Having thought things out, I described the plot to my little sister (a tenth-grader). She suffered through my endless recounting, and then remarked, "Except for the part about the chimpanzee, it sounds pretty dull." What a comedown. Still… she had a point.

Diane Williams

Very early on, I had a vision of excellence and a sense of responsibility of monstrous proportions.

It is best if no one ever sees me again. (You will thank me.)

I will not go to see someone just because he or she is inconveniently located.

And, if you do that thing again, evil people will be ruined completely. Good people will feel great. Springtime will span the year because that's my decision. Anyone who would have preferred some other season may feel a not-so-serious mistake has been made.

When the good people begin their lavish new life, they will be especially indebted to Ira, who will provide everyone with a set of easy instructions to follow so everything turns out all right for them. Oh, they will be indebted to Ira.

I used to see a lot of this one woman. Ira will take care of her, because I've had it up to here.

Now, do you understand?

Hart Crane

For some time past I have been seeking employment in New York, but without success so far. It's the usual problem of mechanical prejudices that I've already grown grey in trying to deal with. But all the more difficult now, since the only references I can give for the last two years are my own typewriter and a collection of poems.

I am, as you probably recall, at least avowedly - a perfectly good advertising writer. I am wondering if you would possibly give me some recommendations to the publicity department of The Metropolitan Opera Company, where I am certain of making myself useful. I was in New York two days last week, trying to secure emplyment as a waiter on one of the American lines. I found that I needed something like a diploma from Annapolis before hoping for an interview.

A few years ago I registered with the Munson Line with reference to my qualifications for a particular position which every ship includes - that of "ship's writer" or "deck yeoman": but I always found that such jobs were dispensed to acquaintances of the captain or to office workers, and that my references were never taken from the file. I am not particular what I do, however, so long as there is reasonable chance of my doing it well. The Aeneid was not written in two years, nor in four.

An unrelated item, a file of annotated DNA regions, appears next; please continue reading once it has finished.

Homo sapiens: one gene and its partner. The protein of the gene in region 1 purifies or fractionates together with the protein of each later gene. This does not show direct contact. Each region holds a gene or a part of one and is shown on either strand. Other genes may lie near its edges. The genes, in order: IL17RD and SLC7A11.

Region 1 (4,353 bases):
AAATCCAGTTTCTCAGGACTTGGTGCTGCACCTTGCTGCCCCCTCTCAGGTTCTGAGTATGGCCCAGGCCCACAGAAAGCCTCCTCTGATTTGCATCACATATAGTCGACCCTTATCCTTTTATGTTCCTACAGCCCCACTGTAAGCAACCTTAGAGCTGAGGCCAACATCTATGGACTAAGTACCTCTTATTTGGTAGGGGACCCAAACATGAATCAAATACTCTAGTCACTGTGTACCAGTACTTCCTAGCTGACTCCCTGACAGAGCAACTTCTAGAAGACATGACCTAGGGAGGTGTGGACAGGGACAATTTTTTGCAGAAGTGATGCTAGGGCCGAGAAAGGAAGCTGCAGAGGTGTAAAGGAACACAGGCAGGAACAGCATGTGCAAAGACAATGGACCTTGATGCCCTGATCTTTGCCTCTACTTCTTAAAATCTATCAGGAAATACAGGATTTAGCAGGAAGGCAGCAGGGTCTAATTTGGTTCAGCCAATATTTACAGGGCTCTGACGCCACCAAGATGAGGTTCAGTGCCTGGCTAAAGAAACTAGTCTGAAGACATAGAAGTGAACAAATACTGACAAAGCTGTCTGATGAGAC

Robert Creeley

You know the way people say we all have a story within us - something specific in our lives that would, if we could only get it said, be something worth hearing. That may well be true but I don't think art is particularly involved by it. Writing, for example, is an activity dependent on words as material. It may be felt that it matters what they "say" but far more decisive is the energy gained in the field or system they are used to create. In like sense, the "Chef's Special" may sound good to you - but it may be awful to literally eat, and you won't know what it is until someone who does know tells you.

Time is either an imagination or else a phasing inherent in the system, organic or inert (including abstractions). What is your life that you're going to write it down, or make films of it, or whatever it is you had in mind. The one thing clear about your life is that you are living it. Whitman was quick about it, saying, "Who touches this book touches a man."

Mavis Gallant

I still do not know what impels anyone sound of mind to leave dry land and spend a lifetime describing people who do not exist. If it is child's play, an extension of make-believe - something one is frequently assured by persons who write about writing - how to account for the overriding wish to do just that, only that, and consider it as rational an occupation as riding a racing bike over the Alps? Perhaps the cultural attaché at a Canadian embassy who said to me "Yes, but what do you really do?" was expressing an adult opinion.

The impulse to write and the stubbornness needed to keep going are supposed to come out of some drastic shaking up, early in life. There is even a term for it: the shock of change. Probably, it means a jolt that unbolts the door between perception and imagination and leaves it ajar for life, or that fuses memory and language and waking dreams.

The first flash of fiction arrives without words. It consists of a fixed image, like a slide or (closer still) a freeze frame, showing characters in a simple situation.

Stories are not chapters of novels. They should not be read one after another, as if they were meant to follow along. Read one. Shut the book. Read something else. Come back later. Stories can wait.

Mario Vargas Llosa

If the words and the structure of a novel are efficient, and appropriate to the story that the novel intends to make persuasive, this means that its text is perfectly balanced; theme, style and points of view are so perfectly harmonized, and the reader is so hypnotized and absorbed by what is being told, that he completely forgets the way it is being told, and is under the impression that technique and form have nothing to do with it, that life itself animates the work's characters, landscapes, and events, which seem to the reader nothing less than reality incarnate, life in print. This is the great triumph of technical skill in novel writing: the achievement of invisibility, the ability to endow story with color, drama, subtlety, beauty, and suggestive power so effectively that the no reader even notices the fabrication exists; under the spell of its craftsmanship, he feels that he is not reading, but rather living a fiction that, for a while at least and ad far as he is concerned, supplants life.

Harry Mathews